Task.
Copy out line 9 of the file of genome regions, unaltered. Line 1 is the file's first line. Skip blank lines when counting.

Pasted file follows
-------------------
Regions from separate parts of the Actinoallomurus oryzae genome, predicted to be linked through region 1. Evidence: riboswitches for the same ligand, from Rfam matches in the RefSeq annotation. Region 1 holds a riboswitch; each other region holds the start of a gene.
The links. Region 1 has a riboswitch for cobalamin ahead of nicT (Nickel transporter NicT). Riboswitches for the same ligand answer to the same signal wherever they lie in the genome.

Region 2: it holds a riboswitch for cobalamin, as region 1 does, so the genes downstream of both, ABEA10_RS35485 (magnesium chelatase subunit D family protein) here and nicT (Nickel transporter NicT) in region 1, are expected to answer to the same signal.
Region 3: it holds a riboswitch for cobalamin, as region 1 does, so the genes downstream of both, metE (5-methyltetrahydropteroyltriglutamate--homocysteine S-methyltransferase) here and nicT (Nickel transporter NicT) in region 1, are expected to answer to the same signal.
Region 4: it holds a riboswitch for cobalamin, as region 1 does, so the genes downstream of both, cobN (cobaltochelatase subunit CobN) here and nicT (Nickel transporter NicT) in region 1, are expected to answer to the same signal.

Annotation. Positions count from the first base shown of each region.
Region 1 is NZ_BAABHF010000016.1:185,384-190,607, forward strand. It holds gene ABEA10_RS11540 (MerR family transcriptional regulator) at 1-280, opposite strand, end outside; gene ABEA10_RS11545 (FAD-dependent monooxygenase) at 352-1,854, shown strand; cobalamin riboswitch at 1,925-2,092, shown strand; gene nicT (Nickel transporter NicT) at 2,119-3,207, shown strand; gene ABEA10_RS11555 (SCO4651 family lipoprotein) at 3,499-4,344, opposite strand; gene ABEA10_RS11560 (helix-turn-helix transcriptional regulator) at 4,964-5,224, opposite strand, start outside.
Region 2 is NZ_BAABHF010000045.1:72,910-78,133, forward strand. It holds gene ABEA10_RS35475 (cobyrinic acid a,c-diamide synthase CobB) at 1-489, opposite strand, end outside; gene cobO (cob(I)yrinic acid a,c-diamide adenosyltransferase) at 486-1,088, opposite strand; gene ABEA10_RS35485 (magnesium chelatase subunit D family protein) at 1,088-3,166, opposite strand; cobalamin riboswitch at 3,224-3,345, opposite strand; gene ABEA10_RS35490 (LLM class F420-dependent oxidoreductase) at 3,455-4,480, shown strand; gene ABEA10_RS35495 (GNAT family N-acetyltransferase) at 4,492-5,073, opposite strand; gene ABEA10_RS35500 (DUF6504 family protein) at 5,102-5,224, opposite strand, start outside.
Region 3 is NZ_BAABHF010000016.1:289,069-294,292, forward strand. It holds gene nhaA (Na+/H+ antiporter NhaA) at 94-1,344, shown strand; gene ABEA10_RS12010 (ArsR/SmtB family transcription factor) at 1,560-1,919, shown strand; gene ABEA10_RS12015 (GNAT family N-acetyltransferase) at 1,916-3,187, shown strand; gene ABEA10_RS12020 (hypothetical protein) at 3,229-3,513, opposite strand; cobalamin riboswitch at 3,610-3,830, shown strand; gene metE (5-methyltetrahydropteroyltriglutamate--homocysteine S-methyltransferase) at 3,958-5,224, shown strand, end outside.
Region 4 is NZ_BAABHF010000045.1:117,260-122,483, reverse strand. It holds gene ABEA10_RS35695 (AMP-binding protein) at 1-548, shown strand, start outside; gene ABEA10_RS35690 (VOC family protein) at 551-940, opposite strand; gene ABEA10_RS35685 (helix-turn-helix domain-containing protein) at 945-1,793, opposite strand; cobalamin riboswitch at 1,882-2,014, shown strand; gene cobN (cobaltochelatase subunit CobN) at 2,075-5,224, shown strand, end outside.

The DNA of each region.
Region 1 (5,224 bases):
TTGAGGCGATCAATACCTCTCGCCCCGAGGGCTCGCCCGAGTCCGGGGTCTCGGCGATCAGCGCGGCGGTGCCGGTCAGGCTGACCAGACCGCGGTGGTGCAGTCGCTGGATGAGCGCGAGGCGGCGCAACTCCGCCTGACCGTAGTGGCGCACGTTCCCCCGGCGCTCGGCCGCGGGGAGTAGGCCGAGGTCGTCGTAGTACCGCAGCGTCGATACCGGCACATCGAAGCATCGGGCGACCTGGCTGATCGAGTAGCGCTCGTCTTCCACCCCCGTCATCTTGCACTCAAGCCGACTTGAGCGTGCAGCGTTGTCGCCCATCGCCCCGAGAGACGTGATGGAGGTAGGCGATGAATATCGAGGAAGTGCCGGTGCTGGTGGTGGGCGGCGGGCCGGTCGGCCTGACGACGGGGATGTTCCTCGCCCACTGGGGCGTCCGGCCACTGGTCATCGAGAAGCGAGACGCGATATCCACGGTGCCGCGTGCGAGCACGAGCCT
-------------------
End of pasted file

Region 3 is NZ_BAABHF010000016.1:289,069-294,292, forward strand. It holds gene nhaA (Na+/H+ antiporter NhaA) at 94-1,344, shown strand; gene ABEA10_RS12010 (ArsR/SmtB family transcription factor) at 1,560-1,919, shown strand; gene ABEA10_RS12015 (GNAT family N-acetyltransferase) at 1,916-3,187, shown strand; gene ABEA10_RS12020 (hypothetical protein) at 3,229-3,513, opposite strand; cobalamin riboswitch at 3,610-3,830, shown strand; gene metE (5-methyltetrahydropteroyltriglutamate--homocysteine S-methyltransferase) at 3,958-5,224, shown strand, end outside.